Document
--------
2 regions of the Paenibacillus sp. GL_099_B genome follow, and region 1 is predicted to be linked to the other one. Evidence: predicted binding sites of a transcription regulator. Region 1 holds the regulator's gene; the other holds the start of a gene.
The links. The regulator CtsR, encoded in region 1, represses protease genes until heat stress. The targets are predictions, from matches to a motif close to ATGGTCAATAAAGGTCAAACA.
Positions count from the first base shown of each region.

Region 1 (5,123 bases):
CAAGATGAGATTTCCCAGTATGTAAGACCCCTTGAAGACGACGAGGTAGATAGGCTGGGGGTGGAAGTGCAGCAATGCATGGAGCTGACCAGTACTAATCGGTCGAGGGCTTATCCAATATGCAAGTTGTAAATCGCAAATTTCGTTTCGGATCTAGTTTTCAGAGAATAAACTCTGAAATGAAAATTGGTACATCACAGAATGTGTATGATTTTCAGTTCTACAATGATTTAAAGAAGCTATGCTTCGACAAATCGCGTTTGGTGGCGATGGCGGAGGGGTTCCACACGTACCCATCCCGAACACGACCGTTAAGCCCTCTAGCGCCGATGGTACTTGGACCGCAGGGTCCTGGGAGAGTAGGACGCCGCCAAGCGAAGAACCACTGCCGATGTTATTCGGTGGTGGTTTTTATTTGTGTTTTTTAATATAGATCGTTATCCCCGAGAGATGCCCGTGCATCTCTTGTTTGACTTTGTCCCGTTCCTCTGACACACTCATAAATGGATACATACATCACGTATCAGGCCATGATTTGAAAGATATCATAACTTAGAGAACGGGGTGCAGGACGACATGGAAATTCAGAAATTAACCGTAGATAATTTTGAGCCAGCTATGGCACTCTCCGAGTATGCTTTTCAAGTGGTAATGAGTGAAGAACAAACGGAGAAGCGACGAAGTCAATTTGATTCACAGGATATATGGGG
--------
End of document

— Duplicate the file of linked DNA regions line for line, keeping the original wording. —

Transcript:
2 regions of the Paenibacillus sp. GL_099_B genome follow, and region 1 is predicted to be linked to the other one. Evidence: predicted binding sites of a transcription regulator. Region 1 holds the regulator's gene; the other holds the start of a gene.
The links. The regulator CtsR, encoded in region 1, represses protease genes until heat stress. The targets are predictions, from matches to a motif close to ATGGTCAATAAAGGTCAAACA.
Positions count from the first base shown of each region.

Region 1 (5,123 bases):
CAAGATGAGATTTCCCAGTATGTAAGACCCCTTGAAGACGACGAGGTAGATAGGCTGGGGGTGGAAGTGCAGCAATGCATGGAGCTGACCAGTACTAATCGGTCGAGGGCTTATCCAATATGCAAGTTGTAAATCGCAAATTTCGTTTCGGATCTAGTTTTCAGAGAATAAACTCTGAAATGAAAATTGGTACATCACAGAATGTGTATGATTTTCAGTTCTACAATGATTTAAAGAAGCTATGCTTCGACAAATCGCGTTTGGTGGCGATGGCGGAGGGGTTCCACACGTACCCATCCCGAACACGACCGTTAAGCCCTCTAGCGCCGATGGTACTTGGACCGCAGGGTCCTGGGAGAGTAGGACGCCGCCAAGCGAAGAACCACTGCCGATGTTATTCGGTGGTGGTTTTTATTTGTGTTTTTTAATATAGATCGTTATCCCCGAGAGATGCCCGTGCATCTCTTGTTTGACTTTGTCCCGTTCCTCTGACACACTCATAAATGGATACATACATCACGTATCAGGCCATGATTTGAAAGATATCATAACTTAGAGAACGGGGTGCAGGACGACATGGAAATTCAGAAATTAACCGTAGATAATTTTGAGCCAGCTATGGCACTCTCCGAGTATGCTTTTCAAGTGGTAATGAGTGAAGAACAAACGGAGAAGCGACGAAGTCAATTTGATTCACAGGATATATGGGG